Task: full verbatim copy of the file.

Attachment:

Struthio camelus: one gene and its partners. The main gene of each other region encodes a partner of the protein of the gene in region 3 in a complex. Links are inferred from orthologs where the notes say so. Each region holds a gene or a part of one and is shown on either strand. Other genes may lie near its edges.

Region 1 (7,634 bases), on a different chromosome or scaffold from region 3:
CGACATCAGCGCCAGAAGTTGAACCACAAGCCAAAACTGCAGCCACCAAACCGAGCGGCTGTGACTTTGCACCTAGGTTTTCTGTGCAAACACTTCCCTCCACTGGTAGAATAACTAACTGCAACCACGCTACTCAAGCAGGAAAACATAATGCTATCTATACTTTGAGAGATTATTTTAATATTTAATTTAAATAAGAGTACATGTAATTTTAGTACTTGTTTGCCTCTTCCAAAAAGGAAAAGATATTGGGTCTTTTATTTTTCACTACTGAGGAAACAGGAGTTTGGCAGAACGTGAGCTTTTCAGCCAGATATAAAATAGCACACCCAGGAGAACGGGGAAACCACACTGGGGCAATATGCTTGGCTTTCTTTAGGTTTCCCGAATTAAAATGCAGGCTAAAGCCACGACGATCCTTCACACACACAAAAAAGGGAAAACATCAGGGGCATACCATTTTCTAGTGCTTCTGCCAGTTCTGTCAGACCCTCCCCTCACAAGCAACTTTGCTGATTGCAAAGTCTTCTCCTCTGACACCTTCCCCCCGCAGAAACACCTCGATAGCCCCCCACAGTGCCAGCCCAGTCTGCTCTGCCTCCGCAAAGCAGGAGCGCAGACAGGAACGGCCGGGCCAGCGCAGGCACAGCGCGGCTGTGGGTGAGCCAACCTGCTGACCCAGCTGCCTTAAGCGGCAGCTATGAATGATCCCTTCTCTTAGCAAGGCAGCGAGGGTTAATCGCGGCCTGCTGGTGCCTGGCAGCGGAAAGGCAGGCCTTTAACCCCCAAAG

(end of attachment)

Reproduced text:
Struthio camelus: one gene and its partners. The main gene of each other region encodes a partner of the protein of the gene in region 3 in a complex. Links are inferred from orthologs where the notes say so. Each region holds a gene or a part of one and is shown on either strand. Other genes may lie near its edges.

Region 1 (7,634 bases), on a different chromosome or scaffold from region 3:
CGACATCAGCGCCAGAAGTTGAACCACAAGCCAAAACTGCAGCCACCAAACCGAGCGGCTGTGACTTTGCACCTAGGTTTTCTGTGCAAACACTTCCCTCCACTGGTAGAATAACTAACTGCAACCACGCTACTCAAGCAGGAAAACATAATGCTATCTATACTTTGAGAGATTATTTTAATATTTAATTTAAATAAGAGTACATGTAATTTTAGTACTTGTTTGCCTCTTCCAAAAAGGAAAAGATATTGGGTCTTTTATTTTTCACTACTGAGGAAACAGGAGTTTGGCAGAACGTGAGCTTTTCAGCCAGATATAAAATAGCACACCCAGGAGAACGGGGAAACCACACTGGGGCAATATGCTTGGCTTTCTTTAGGTTTCCCGAATTAAAATGCAGGCTAAAGCCACGACGATCCTTCACACACACAAAAAAGGGAAAACATCAGGGGCATACCATTTTCTAGTGCTTCTGCCAGTTCTGTCAGACCCTCCCCTCACAAGCAACTTTGCTGATTGCAAAGTCTTCTCCTCTGACACCTTCCCCCCGCAGAAACACCTCGATAGCCCCCCACAGTGCCAGCCCAGTCTGCTCTGCCTCCGCAAAGCAGGAGCGCAGACAGGAACGGCCGGGCCAGCGCAGGCACAGCGCGGCTGTGGGTGAGCCAACCTGCTGACCCAGCTGCCTTAAGCGGCAGCTATGAATGATCCCTTCTCTTAGCAAGGCAGCGAGGGTTAATCGCGGCCTGCTGGTGCCTGGCAGCGGAAAGGCAGGCCTTTAACCCCCAAAG